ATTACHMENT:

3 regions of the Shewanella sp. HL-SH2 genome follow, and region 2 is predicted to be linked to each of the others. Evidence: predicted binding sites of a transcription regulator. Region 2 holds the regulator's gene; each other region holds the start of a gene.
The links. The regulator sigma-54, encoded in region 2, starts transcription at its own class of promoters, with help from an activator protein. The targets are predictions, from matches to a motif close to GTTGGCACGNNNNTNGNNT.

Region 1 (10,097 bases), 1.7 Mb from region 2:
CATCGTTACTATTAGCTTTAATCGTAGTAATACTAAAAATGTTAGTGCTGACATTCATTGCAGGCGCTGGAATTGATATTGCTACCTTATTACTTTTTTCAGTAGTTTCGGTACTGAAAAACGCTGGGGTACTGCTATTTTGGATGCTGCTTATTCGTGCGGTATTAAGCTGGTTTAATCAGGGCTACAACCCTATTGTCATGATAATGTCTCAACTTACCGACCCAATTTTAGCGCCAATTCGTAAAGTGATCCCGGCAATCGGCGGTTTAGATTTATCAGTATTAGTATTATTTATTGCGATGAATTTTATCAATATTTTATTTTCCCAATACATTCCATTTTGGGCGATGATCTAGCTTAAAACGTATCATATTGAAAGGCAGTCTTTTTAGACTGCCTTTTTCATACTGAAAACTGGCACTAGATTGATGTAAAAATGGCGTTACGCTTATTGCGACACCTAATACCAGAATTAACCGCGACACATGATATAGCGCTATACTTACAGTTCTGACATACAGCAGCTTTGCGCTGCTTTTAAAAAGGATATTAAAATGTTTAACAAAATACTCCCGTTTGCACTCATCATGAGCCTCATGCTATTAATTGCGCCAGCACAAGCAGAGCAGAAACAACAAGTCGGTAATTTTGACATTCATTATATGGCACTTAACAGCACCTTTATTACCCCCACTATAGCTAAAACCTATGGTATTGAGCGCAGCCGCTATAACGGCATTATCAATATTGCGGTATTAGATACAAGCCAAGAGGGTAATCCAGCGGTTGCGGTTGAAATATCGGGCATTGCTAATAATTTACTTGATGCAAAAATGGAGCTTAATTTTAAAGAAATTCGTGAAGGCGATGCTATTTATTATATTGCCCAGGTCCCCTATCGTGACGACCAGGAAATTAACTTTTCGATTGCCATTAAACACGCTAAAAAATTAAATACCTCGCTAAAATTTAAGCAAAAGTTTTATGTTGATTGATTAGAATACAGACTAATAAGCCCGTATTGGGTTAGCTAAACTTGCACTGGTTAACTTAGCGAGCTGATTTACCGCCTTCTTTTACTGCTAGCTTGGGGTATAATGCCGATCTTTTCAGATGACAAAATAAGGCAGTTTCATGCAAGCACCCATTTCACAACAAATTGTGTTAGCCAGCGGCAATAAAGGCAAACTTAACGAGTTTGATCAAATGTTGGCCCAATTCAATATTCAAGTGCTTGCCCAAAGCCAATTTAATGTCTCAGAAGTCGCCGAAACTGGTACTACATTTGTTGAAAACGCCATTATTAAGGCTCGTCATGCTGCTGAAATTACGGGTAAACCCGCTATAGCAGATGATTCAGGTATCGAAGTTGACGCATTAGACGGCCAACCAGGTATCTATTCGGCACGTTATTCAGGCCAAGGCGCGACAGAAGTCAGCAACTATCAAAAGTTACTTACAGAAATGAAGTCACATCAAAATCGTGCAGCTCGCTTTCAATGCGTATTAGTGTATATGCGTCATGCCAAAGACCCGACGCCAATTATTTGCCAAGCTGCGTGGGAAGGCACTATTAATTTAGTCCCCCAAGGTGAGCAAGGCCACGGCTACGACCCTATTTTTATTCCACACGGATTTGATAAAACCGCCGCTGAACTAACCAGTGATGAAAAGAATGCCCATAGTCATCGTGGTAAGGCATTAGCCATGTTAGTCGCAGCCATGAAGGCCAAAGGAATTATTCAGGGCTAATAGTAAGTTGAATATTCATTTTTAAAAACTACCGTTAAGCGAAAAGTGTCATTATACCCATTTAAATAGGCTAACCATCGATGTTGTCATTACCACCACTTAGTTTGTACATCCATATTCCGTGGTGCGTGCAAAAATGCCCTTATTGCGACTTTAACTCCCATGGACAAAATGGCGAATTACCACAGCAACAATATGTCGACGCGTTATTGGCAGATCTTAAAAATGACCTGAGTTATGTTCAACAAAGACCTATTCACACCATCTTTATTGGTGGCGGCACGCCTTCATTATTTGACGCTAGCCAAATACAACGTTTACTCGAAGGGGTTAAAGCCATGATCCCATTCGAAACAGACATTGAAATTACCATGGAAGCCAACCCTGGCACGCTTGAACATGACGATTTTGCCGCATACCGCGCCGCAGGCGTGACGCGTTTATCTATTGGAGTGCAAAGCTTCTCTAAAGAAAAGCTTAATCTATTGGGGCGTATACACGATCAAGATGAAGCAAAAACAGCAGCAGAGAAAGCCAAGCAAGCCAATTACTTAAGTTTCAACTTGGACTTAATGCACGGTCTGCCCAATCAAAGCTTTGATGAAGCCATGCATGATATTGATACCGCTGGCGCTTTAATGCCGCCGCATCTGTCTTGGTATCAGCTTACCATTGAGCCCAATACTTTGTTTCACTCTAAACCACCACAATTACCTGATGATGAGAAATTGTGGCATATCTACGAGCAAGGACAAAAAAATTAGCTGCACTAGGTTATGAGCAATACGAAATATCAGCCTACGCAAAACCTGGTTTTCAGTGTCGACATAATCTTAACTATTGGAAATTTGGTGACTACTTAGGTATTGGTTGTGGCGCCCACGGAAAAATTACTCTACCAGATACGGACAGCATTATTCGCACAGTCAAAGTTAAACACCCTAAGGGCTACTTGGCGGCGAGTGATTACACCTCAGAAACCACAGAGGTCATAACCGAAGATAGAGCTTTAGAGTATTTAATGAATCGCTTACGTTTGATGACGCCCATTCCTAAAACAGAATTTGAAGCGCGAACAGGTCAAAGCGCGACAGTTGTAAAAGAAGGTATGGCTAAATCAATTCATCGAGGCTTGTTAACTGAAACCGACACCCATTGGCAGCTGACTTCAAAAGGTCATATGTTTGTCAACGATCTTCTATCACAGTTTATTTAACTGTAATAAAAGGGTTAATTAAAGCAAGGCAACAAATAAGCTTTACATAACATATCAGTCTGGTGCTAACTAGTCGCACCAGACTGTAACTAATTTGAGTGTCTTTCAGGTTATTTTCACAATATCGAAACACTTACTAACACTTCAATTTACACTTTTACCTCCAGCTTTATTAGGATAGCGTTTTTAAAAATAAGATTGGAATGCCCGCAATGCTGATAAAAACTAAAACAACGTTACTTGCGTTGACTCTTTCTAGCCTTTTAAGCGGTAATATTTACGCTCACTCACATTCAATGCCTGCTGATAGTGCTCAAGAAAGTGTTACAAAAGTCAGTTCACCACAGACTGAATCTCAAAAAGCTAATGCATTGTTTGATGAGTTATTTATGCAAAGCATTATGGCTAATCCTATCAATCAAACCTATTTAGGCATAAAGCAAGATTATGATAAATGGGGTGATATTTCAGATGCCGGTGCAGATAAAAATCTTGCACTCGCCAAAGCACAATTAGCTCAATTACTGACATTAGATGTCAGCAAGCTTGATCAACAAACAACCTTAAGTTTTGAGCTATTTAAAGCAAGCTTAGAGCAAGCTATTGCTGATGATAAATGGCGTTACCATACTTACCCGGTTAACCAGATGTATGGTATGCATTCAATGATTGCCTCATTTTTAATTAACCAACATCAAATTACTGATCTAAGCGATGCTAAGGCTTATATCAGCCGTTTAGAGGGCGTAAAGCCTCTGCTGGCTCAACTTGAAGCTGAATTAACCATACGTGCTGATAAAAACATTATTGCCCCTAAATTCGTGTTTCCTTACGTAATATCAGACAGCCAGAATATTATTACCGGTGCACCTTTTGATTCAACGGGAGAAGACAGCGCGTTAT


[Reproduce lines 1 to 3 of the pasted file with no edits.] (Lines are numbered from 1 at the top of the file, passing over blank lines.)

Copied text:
3 regions of the Shewanella sp. HL-SH2 genome follow, and region 2 is predicted to be linked to each of the others. Evidence: predicted binding sites of a transcription regulator. Region 2 holds the regulator's gene; each other region holds the start of a gene.
The links. The regulator sigma-54, encoded in region 2, starts transcription at its own class of promoters, with help from an activator protein. The targets are predictions, from matches to a motif close to GTTGGCACGNNNNTNGNNT.

Region 1 (10,097 bases), 1.7 Mb from region 2: